Mad Lib Leigh!

Lesson Plan

Lesson

Students will identify and describe details in William R. Leigh’s painting Greased Lightning, then choose appropriate vocabulary words to write Mad Lib stories about what may (or may not!) be happening in the painting.

Intended Age Group

Elementary (grades K-5)

Length of Lesson

One 55 minute lesson

Standards Area

Language Arts

Objectives

Students will be able to:

  • point out and discuss artistic and visual elements in a painting;
  • identify the parts of speech and choose words accordingly; and
  • reach more deeply into their vocabulary to describe a painting.

Lesson

  1. Show the students Leigh’s painting Greased Lightning. Call on students to identify any details that stand out to them. What is their favorite part of the painting? What are the most noticeable colors, textures, objects?
  2. Encourage the students to look even closer at the painting. What might have happened to make the horse act this way? Why might the horse have bucked the rider off? How would you feel if you were the rider? Encourage them to imagine lots of possibilities.
  3. As a class, brainstorm a list of all the words that the students associate with the painting. For example: the West, horse, dust, bucking, scared, exciting, throwing, hat, etc. Write their words on the board.
  4. List the parts of speech on the board and review them. For younger students, this would be a good lesson to begin introducing the parts of speech. Organize their association words into correct parts of speech categories.
  5. Divide the students into partners and distribute the Mad Lib sheets included in this lesson. Using words that are associated with the painting and that fit the part of speech needed, they should fill in the Mad Lib sheets, creating stories that are unique, unusual, and fun. For younger students, fill in the Mad Lib sheets as a class.
  6. When everyone is finished, gather the class together again. Invite the students to share their Mad Lib stories aloud. Be prepared for some silly stories!
  7. Compare the Mad Lib stories to the painting. Could any of the stories actually explain what might be happening in the painting? Or are they just plain silly and fun? What elements could be accurate? Inaccurate? What visual clues could prove or disprove their stories?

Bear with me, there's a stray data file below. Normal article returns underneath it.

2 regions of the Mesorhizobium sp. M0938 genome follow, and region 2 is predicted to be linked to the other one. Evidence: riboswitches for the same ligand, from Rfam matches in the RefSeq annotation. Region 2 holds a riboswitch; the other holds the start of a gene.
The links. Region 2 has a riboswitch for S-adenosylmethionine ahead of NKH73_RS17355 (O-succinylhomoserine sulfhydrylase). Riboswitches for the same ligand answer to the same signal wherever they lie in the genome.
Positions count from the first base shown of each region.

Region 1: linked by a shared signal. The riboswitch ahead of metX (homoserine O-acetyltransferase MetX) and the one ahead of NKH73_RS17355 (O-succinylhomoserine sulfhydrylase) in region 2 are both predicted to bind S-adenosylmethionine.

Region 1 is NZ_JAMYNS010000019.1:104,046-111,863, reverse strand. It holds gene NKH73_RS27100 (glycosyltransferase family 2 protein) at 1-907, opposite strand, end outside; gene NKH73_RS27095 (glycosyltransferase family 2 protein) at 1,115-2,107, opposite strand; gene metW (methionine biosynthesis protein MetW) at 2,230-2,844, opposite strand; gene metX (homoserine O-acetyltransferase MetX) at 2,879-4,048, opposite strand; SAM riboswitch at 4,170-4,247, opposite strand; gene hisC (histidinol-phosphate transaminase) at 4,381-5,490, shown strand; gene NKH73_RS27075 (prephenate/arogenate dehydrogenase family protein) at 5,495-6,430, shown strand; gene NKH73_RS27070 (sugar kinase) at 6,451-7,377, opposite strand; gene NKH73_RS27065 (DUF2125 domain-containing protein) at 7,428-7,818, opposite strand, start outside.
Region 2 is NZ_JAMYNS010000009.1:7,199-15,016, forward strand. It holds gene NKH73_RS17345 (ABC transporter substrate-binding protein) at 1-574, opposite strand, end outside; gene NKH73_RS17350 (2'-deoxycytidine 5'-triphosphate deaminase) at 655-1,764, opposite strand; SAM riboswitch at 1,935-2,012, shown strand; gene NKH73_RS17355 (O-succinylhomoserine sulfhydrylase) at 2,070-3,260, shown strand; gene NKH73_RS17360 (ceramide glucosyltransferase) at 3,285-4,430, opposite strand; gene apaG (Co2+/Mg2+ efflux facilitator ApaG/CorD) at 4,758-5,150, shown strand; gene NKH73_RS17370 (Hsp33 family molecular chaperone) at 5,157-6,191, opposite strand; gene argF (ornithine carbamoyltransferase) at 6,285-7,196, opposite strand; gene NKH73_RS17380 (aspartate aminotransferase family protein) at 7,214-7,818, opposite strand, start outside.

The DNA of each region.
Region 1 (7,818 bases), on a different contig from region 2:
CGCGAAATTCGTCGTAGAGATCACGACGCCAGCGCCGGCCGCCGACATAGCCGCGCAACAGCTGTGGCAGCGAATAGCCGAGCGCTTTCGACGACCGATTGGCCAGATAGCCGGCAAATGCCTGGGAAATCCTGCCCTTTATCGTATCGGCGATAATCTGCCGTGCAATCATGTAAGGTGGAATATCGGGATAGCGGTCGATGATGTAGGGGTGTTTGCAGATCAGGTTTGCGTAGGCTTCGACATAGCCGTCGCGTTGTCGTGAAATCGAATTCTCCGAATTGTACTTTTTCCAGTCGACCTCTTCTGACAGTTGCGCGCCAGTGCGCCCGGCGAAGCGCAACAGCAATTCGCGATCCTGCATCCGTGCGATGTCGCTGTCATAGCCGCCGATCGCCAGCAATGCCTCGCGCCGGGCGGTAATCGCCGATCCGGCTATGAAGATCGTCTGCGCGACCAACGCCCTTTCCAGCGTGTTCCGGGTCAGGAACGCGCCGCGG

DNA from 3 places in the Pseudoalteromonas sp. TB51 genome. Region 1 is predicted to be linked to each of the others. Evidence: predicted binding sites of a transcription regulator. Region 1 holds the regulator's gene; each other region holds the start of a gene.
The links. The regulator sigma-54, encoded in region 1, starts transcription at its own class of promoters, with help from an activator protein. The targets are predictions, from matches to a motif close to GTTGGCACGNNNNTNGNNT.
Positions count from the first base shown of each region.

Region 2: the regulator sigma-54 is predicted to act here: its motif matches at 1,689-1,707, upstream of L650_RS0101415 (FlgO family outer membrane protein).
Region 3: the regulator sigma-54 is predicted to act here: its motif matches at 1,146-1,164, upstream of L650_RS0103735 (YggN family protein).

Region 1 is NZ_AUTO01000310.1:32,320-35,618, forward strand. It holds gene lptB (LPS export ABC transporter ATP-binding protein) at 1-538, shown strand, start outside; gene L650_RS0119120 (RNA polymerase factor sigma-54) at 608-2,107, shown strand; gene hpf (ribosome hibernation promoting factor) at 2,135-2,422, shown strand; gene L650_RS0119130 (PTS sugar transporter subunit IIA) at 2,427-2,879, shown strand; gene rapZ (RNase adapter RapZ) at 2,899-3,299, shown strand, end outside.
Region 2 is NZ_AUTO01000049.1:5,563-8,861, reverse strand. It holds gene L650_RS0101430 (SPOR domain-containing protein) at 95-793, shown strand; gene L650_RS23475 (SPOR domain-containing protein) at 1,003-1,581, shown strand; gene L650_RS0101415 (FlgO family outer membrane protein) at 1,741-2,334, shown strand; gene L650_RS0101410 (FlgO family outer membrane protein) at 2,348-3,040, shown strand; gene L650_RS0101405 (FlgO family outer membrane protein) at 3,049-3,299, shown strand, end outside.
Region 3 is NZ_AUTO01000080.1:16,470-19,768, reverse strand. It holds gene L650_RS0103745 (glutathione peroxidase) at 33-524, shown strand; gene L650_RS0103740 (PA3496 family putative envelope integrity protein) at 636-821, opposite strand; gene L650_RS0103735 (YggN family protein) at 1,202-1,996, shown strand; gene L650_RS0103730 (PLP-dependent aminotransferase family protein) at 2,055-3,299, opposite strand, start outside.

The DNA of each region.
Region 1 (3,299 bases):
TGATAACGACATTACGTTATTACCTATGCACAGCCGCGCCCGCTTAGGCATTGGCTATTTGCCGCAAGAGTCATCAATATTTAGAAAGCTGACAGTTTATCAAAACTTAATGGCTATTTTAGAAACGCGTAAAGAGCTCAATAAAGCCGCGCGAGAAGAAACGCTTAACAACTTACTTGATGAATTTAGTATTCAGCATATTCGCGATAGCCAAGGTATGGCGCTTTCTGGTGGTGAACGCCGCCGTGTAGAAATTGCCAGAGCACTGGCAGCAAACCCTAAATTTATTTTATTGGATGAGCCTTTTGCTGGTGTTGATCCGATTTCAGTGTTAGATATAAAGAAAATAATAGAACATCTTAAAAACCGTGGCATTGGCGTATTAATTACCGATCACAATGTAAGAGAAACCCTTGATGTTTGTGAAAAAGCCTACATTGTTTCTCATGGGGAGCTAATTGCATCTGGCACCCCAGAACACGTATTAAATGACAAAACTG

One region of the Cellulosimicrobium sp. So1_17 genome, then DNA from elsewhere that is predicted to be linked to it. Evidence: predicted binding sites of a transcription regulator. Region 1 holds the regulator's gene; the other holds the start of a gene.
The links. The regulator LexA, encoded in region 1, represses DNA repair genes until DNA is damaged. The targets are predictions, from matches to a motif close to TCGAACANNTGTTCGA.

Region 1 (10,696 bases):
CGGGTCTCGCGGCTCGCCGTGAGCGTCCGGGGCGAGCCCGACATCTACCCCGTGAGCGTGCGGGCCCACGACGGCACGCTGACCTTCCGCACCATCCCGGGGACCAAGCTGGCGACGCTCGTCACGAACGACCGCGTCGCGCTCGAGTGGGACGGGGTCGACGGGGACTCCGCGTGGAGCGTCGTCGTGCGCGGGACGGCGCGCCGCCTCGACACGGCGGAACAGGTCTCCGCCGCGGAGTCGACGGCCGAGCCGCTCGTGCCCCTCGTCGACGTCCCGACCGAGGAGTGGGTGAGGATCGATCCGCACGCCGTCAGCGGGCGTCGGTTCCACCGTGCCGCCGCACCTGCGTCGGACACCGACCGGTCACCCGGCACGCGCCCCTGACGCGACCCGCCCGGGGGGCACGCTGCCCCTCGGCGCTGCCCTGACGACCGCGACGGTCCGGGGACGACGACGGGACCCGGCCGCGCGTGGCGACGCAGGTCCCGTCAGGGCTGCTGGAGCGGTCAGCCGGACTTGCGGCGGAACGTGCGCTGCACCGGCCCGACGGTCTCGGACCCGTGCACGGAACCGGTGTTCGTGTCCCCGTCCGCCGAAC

Materials

  • Pencils/pens and paper
  • Mad Lib story sheets
  • About the Art section on Greased Lightning
  • One color copy of the painting for every four children, or the ability to project the image onto a wall or screen

Standards

CO Standards

  • Visual Arts
    • Observe and Learn to Comprehend
    • Relate and Connect to Transfer
  • Language Arts
    • Oral Expression and Listening
    • Research and Reasoning
    • Writing and Composition
    • Reading for All Purposes

21st Century Skills

  • Collaboration
  • Critical Thinking & Reasoning
  • Information Literacy
  • Invention
  • Self-Direction

About the Art

Greased Lightning

Greased Lightning

1946

William Leigh, United States

Who Made It?

Even before he had seen the West, artist William R. Leigh [LEE] believed it was the only real America. Born in West Virginia, he did not travel to the western United States until he was 40 years old. With his upper-class family on the verge of bankruptcy, Leigh struggled to find funding to study art and managed to get training at the Maryland Institute in Baltimore and the Royal Academy in Munich, Germany. He returned to the U.S. in 1896 and set up a studio in New York, where he worked as an illustrator for two American magazines—Scribner’s and Collier’s.